Being certain about the unknown

As a student in beginning algebra, I remember spending the entire first six weeks of the class absolutely mystified as to the meaning of an x. The explanation that x could stand for any number thoroughly confused me. I reasoned that if x could stand for any quantity, the principle of mathematics must be on fairly shaky ground. Or more likely, algebra was just too abstract and difficult for me to understand.

But one day, after many patient explanations from my teacher and my dad, I suddenly realized that x stood for the specific answer to the problem at hand. How comforting it was to realize that even though the answer to the problem was unknown to me initially—otherwise there would be no question to answer—I could be certain of finding the solutions to the mathematical problems I was confronted with. With this understanding I no longer found x baffling, and later enjoyed several years of courses in mathematics. I could see that one need not fear the unknown as long as the mathematical principle is governing.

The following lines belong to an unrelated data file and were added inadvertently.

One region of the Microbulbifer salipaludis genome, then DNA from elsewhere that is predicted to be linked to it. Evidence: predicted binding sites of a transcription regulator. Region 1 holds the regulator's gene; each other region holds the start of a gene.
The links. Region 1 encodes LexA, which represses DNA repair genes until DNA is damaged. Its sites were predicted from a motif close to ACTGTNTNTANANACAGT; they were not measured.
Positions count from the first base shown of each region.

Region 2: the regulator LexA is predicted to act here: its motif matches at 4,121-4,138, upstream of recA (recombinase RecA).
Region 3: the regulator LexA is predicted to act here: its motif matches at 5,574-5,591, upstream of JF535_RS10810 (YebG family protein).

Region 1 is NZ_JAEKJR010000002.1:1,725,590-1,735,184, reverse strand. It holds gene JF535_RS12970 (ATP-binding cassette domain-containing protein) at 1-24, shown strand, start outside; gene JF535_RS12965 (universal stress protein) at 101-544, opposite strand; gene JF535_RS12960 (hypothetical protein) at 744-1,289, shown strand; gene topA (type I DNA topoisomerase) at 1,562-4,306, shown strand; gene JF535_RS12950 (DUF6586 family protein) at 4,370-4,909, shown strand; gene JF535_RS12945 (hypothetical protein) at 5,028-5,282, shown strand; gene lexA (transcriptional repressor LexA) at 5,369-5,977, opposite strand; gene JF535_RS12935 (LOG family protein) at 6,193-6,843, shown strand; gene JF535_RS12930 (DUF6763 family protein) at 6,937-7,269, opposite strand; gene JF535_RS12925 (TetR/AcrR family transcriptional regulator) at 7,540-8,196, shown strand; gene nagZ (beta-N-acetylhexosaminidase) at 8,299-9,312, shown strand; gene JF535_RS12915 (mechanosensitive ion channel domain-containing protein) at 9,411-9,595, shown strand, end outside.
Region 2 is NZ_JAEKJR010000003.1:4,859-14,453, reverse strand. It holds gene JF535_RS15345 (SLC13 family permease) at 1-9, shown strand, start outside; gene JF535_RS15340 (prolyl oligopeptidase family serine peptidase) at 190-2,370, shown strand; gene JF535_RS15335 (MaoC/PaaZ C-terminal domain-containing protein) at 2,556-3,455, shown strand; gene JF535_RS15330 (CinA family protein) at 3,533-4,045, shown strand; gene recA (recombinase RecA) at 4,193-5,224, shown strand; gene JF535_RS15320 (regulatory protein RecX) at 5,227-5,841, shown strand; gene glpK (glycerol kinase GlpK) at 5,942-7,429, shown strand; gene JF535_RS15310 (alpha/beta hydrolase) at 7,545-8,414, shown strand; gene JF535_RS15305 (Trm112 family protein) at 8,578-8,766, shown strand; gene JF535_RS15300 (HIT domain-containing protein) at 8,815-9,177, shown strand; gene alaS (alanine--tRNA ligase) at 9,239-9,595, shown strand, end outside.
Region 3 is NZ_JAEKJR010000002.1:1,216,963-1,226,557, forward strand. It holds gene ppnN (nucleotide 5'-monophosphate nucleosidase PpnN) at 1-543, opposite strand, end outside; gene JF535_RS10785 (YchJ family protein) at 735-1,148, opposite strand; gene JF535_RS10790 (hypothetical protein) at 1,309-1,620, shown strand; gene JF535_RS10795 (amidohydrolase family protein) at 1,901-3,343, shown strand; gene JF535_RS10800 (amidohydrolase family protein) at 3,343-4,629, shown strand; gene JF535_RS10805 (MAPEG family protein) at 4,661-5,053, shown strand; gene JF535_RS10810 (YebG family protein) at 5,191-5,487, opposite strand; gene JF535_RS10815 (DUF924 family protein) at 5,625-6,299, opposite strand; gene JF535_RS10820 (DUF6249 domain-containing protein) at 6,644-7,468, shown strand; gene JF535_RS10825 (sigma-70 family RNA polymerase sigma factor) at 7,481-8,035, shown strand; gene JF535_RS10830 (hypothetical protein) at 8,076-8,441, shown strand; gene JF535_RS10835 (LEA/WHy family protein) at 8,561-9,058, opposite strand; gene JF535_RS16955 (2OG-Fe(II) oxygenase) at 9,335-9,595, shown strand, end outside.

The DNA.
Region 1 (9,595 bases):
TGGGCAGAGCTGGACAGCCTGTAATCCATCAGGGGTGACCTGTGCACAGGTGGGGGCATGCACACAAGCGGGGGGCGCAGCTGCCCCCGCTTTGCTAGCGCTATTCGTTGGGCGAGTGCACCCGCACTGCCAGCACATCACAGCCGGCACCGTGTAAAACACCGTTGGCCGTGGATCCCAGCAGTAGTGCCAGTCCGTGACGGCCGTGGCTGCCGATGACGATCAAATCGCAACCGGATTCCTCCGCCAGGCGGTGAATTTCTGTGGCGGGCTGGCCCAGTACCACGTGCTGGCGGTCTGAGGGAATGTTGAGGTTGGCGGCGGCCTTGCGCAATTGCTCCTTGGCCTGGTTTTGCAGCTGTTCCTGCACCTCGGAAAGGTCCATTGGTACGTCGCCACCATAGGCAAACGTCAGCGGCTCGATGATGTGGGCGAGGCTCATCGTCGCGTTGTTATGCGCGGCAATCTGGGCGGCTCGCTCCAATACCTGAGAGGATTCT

Over the years I have found it useful to remember this illustration, for uncertainty is one of the more challenging situations modern man must cope with. In most of our lives there are many unknowns. At times we may not only be tempted to be fearful over how our individual lives will turn out, but we may also be deeply worried about the future of our families and of nations; agitated over global issues; or perhaps nervous about the direction of the economy. Increasingly world opinion is asserting that it is impossible for us to feel safe and secure because existence is just one long series of x's.

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An exchange that heals
October 17, 1983

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